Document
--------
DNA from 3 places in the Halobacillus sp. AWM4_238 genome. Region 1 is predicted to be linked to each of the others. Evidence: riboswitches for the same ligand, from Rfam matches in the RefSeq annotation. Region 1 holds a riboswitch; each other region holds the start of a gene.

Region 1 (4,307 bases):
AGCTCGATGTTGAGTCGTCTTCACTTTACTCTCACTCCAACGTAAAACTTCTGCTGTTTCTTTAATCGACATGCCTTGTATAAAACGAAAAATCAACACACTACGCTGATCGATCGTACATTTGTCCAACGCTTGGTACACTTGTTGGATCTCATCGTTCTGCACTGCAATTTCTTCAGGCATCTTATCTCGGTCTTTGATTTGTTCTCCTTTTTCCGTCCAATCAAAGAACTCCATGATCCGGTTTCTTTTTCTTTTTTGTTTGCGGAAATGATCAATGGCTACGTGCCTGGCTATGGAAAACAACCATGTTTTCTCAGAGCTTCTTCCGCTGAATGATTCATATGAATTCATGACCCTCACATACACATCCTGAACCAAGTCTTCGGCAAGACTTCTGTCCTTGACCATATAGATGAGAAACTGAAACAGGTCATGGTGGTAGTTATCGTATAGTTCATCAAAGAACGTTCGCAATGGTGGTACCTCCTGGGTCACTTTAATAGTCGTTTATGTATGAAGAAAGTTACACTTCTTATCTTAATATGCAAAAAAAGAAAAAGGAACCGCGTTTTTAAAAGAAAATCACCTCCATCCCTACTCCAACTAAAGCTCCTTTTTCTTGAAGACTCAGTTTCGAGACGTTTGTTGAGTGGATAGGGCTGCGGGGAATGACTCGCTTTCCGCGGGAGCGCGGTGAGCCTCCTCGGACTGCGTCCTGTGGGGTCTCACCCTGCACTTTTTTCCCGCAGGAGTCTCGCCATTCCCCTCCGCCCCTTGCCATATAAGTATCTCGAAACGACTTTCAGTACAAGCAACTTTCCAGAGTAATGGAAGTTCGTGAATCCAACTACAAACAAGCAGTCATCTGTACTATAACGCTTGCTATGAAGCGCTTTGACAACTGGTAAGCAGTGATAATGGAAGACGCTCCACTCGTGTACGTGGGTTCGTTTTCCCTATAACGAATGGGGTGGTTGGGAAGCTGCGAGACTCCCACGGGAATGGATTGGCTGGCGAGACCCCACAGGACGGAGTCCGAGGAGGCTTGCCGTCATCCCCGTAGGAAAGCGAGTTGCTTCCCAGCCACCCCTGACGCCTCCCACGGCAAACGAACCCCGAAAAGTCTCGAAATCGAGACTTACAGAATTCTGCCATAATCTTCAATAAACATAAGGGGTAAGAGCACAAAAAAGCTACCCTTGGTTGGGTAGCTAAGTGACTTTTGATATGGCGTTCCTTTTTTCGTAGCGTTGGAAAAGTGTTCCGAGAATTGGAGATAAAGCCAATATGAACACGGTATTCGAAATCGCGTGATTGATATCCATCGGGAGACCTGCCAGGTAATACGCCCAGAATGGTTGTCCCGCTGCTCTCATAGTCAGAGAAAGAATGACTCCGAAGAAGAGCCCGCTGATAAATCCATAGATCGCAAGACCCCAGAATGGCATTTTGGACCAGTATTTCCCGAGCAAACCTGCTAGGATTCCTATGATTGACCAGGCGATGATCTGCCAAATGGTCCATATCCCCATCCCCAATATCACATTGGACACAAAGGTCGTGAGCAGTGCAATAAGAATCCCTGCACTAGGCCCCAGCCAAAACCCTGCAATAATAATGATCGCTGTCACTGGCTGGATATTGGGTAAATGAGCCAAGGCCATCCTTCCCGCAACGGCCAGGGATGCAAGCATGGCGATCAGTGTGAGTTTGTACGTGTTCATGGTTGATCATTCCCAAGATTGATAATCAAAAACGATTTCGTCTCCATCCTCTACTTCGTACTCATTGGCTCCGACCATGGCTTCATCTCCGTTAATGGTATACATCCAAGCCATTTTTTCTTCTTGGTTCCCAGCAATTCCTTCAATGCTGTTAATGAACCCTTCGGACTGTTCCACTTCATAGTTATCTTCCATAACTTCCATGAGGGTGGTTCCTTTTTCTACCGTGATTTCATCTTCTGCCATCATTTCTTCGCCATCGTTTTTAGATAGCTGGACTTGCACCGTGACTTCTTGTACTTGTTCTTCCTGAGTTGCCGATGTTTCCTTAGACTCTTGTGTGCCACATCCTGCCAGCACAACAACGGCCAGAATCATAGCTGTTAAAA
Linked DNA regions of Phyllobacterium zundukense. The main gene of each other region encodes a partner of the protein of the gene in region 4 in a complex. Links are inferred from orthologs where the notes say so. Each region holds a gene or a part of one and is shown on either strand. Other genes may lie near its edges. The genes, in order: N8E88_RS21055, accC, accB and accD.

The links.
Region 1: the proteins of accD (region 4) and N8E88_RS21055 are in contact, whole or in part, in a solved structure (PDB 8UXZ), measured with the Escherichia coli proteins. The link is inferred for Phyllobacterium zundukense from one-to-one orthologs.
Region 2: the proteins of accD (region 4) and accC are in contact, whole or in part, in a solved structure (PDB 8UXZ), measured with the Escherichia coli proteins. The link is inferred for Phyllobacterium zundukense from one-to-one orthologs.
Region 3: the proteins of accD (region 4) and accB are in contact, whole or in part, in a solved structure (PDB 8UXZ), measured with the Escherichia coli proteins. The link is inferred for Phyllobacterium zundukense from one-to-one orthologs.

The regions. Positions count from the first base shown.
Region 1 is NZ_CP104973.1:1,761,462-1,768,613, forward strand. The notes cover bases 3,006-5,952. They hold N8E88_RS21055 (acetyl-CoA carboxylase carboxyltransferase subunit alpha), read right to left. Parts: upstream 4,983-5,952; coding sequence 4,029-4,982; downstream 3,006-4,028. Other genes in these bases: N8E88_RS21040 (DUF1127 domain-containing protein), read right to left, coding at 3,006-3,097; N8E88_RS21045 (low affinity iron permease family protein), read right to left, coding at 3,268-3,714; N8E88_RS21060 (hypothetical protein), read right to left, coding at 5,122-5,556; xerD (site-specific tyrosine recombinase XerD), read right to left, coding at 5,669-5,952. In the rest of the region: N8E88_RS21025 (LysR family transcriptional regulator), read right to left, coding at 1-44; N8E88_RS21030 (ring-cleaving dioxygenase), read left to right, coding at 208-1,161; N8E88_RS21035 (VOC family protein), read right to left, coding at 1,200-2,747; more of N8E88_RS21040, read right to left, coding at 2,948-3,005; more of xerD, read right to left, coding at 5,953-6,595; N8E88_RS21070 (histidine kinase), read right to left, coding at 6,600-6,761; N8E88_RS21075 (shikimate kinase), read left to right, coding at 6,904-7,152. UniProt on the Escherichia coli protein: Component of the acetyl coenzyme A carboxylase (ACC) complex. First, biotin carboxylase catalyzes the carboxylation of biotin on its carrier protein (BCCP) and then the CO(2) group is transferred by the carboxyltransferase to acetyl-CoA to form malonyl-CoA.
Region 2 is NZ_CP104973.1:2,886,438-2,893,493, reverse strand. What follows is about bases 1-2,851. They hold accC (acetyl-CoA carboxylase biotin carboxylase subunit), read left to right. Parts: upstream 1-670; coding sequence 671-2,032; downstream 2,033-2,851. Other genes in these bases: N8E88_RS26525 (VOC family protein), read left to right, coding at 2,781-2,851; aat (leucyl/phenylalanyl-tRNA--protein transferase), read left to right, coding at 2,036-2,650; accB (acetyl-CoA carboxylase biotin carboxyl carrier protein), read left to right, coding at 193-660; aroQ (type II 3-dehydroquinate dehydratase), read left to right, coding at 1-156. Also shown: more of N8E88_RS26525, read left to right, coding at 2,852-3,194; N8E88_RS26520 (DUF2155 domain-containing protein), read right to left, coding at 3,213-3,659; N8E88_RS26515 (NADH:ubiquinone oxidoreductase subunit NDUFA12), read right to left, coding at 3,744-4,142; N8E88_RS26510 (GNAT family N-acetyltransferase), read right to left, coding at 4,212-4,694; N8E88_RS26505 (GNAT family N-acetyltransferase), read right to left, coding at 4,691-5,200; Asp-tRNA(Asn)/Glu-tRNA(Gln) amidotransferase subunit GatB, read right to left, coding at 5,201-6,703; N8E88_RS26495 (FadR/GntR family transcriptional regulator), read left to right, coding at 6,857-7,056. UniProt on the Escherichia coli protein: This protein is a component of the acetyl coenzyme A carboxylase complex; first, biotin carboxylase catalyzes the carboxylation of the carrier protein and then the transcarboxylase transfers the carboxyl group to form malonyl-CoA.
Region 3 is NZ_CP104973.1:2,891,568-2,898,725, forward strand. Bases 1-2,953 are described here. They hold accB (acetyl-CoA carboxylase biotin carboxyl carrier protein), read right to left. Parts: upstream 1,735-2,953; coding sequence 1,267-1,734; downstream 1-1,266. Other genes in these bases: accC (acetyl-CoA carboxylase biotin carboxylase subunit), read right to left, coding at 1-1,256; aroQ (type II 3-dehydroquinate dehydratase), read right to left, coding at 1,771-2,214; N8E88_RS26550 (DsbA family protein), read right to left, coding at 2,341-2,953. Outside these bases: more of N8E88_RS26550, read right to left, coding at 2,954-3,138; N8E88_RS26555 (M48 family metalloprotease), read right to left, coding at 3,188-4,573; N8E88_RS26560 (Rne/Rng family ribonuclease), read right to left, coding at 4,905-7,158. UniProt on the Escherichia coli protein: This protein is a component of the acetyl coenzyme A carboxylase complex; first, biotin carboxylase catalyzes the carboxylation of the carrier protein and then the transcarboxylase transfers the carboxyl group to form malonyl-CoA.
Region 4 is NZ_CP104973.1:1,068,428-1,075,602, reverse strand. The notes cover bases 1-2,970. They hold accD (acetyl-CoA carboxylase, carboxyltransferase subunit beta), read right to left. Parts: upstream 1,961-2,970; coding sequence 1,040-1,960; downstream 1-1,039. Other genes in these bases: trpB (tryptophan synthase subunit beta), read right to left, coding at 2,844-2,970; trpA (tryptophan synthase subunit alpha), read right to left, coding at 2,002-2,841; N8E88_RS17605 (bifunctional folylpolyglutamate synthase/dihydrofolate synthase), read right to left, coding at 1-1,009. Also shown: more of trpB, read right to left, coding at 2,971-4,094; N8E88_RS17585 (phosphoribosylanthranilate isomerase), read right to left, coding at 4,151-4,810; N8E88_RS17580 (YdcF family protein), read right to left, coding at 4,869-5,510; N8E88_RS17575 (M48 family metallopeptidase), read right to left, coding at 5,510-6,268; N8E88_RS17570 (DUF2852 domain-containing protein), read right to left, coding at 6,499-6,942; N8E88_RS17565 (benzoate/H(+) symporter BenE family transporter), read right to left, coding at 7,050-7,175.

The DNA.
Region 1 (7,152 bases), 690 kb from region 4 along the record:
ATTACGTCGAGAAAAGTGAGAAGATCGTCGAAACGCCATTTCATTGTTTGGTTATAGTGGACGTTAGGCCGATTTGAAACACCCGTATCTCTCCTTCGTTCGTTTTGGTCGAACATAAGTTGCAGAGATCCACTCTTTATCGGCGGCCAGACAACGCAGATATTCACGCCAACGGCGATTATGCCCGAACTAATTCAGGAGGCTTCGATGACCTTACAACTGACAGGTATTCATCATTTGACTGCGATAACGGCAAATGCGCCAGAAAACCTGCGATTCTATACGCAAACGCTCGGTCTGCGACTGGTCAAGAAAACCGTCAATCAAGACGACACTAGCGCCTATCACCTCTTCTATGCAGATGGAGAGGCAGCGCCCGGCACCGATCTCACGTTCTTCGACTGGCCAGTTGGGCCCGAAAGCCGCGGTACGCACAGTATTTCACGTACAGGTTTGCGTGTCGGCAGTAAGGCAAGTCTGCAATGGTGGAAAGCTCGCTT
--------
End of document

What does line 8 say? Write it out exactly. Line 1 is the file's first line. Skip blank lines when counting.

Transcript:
Region 3: the proteins of accD (region 4) and accB are in contact, whole or in part, in a solved structure (PDB 8UXZ), measured with the Escherichia coli proteins. The link is inferred for Phyllobacterium zundukense from one-to-one orthologs.